45 Campbell Drive, Walroonga, NSW 2075, Australia.
Effects of high-intensity exercise on plasma catecholamines in the Thoroughbred horse
Article first published online: 23 APR 2010
© 1992 EVJ Ltd
Equine Veterinary Journal
Volume 24, Issue 6, pages 462–467, November 1992
How to Cite
SNOW, D. H., HARRIS, R. C., MACDONALD, I. A., FORSTER, C. D. and MARLIN, D. J. (1992), Effects of high-intensity exercise on plasma catecholamines in the Thoroughbred horse. Equine Veterinary Journal, 24: 462–467. doi: 10.1111/j.2042-3306.1992.tb02877.x
- Issue published online: 23 APR 2010
- Article first published online: 23 APR 2010
- Received 13.1.92; accepted 31.5.92
- plasma catecholamines
In Study 1, a single speed test of 6 to 12 m/sec was performed for 2 mins at an incline of 5° on a high-speed treadmill (single-step test). Only one speed was performed per session and blood samples were taken before and after the test. In Study 2 horses cantered for 1 min at increasing speeds of 6 to 13 m/sec on an incline of 3° (multiple-step test). Blood samples were taken before exercise, throughout the test and during recovery.
In the single-step test plasma concentrations of adrenaline and noradrenaline both increased at speeds of 9 m/sec, as did blood lactate. Mean concentrations of adrenaline and noradrenaline at the end of the 12 m/sec test were 153 and 148 nmol/litre, respectively. Plasma concentrations were similar over all speeds although there was a tendency for the increase in noradrenaline to be greater than that of adrenaline at the lower speeds. The multiple-step test resulted in smaller increases in both adrenaline and noradrenaline. Although again closely correlated, increases in adrenaline were 20–30% greater than those for noradrenaline.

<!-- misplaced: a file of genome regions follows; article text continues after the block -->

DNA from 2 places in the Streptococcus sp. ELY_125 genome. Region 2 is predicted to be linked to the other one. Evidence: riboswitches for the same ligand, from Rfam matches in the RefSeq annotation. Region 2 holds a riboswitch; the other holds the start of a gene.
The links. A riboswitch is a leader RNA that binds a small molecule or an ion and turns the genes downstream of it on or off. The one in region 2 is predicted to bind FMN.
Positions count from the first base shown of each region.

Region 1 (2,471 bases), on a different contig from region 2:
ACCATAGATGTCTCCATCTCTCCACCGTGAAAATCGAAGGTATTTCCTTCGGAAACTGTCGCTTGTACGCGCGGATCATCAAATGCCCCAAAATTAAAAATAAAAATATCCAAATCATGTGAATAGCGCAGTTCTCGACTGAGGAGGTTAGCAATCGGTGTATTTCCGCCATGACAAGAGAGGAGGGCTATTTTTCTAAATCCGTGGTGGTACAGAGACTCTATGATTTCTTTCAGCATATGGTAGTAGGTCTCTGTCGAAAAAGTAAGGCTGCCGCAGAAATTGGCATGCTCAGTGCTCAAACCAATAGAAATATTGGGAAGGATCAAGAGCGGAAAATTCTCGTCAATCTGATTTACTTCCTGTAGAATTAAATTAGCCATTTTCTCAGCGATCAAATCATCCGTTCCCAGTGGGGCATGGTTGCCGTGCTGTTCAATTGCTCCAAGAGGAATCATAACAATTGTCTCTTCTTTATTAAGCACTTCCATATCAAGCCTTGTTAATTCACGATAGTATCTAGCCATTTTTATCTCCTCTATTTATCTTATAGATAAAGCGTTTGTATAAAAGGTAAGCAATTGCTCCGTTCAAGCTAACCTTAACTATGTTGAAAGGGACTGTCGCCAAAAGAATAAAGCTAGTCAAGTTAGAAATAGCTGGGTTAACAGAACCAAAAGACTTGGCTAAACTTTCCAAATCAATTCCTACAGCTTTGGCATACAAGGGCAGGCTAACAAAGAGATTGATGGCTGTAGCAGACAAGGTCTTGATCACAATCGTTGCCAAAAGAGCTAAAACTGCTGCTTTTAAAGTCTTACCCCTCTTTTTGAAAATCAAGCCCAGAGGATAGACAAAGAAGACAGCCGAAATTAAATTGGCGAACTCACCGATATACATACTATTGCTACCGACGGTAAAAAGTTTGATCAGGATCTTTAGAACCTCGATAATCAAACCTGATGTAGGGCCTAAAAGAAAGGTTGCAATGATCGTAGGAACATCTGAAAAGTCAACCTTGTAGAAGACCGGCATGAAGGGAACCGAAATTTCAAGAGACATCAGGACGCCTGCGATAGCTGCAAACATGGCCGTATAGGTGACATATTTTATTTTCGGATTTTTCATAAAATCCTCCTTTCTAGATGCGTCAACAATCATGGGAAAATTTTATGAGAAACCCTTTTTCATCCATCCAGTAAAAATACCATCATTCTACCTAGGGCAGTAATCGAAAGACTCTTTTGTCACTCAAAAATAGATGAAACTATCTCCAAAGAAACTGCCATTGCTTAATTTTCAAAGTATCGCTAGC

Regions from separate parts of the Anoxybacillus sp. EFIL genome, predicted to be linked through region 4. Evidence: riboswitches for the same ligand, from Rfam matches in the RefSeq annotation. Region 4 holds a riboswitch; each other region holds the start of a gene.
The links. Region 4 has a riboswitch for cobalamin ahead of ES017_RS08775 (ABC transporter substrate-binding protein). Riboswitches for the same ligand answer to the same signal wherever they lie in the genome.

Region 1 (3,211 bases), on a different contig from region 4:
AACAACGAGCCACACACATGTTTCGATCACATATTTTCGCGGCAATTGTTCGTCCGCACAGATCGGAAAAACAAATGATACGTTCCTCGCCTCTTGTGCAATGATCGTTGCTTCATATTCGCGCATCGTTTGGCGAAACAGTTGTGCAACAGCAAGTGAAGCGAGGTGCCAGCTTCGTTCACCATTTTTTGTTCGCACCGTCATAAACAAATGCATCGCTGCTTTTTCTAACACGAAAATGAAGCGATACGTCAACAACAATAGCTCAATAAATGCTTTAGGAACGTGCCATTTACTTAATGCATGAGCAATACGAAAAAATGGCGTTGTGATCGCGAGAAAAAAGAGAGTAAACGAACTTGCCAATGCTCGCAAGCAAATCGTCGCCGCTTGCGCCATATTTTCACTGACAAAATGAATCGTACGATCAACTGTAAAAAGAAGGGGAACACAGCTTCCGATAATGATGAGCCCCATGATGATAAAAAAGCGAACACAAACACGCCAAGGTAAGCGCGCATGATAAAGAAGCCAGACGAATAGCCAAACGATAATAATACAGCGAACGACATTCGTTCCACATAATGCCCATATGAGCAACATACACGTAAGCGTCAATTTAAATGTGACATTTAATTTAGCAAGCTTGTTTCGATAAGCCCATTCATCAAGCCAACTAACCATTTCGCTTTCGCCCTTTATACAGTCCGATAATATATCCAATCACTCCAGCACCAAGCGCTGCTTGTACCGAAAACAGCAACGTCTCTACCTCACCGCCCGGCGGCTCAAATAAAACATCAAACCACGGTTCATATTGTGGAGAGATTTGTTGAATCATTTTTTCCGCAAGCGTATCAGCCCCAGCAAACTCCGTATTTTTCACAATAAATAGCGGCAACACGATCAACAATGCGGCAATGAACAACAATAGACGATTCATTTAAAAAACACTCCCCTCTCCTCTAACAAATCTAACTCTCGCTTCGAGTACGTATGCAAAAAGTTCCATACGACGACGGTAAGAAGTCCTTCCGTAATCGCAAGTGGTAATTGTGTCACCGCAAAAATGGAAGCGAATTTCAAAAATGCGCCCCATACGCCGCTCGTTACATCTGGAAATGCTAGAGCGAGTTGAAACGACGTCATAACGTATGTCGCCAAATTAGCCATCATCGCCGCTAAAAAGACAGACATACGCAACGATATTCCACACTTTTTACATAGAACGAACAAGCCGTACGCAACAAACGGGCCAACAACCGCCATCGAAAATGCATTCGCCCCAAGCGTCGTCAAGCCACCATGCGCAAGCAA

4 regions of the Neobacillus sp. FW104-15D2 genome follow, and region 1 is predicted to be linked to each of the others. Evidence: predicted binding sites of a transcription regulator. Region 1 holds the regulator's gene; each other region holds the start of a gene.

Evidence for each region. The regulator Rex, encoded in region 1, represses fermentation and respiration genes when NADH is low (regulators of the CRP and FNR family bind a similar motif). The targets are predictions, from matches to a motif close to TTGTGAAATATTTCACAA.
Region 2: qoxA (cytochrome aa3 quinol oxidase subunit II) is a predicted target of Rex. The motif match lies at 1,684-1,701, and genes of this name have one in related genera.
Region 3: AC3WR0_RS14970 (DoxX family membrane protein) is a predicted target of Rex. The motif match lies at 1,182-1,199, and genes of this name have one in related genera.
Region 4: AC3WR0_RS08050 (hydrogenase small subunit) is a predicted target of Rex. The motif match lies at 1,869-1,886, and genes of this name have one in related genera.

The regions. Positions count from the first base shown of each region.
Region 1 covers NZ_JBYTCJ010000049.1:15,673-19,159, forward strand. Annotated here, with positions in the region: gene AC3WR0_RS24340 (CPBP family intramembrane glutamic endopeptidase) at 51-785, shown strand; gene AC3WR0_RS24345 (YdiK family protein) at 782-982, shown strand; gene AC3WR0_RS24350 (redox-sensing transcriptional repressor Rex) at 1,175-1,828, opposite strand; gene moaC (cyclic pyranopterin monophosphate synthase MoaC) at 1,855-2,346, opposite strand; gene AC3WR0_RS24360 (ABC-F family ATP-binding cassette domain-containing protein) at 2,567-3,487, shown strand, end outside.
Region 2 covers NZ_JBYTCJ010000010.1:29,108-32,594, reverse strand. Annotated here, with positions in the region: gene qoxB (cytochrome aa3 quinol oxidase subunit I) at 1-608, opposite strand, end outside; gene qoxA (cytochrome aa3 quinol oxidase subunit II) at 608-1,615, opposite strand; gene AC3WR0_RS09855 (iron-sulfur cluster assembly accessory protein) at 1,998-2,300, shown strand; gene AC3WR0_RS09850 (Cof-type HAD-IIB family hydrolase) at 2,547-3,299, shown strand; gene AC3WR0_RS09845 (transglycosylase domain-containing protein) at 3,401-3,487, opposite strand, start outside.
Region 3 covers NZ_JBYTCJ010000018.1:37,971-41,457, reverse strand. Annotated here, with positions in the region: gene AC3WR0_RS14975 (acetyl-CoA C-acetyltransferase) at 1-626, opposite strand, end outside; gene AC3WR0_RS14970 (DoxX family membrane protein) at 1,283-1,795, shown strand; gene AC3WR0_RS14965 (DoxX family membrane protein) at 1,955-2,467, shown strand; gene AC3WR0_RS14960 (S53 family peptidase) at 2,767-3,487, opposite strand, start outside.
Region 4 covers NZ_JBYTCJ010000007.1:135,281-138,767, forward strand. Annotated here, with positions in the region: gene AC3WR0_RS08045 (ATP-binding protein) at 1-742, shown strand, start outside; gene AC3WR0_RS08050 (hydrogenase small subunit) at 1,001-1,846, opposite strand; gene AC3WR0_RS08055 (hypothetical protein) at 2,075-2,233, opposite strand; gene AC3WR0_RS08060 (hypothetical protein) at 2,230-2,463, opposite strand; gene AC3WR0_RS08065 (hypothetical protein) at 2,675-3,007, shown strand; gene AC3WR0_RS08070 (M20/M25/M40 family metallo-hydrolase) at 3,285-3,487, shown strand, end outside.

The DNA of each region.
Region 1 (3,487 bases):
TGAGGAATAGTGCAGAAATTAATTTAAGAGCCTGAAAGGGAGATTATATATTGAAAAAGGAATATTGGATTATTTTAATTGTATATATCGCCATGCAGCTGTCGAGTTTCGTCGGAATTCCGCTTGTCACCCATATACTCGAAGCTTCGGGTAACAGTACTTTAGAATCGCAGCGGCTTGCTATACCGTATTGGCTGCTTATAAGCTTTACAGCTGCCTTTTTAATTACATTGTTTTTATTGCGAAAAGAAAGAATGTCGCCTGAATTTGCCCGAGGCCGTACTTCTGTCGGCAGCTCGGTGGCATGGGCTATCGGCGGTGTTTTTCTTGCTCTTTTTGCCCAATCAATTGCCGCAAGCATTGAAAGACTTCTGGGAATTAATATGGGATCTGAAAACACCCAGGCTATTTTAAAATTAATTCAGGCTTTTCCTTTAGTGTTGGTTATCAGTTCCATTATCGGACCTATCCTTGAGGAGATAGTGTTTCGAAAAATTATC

In both exercise models, changes in plasma adrenaline and noradrenaline values with exercise showed an exponential relationship to plasma lactate. A plasma half-life of less than 30 secs was indicated during recovery from the multiple-step test. Changes in adrenaline and noradrenaline were much greater than previously recorded in man and emphasise the importance of catecholamines in mediating the physiological response of the horse to exercise.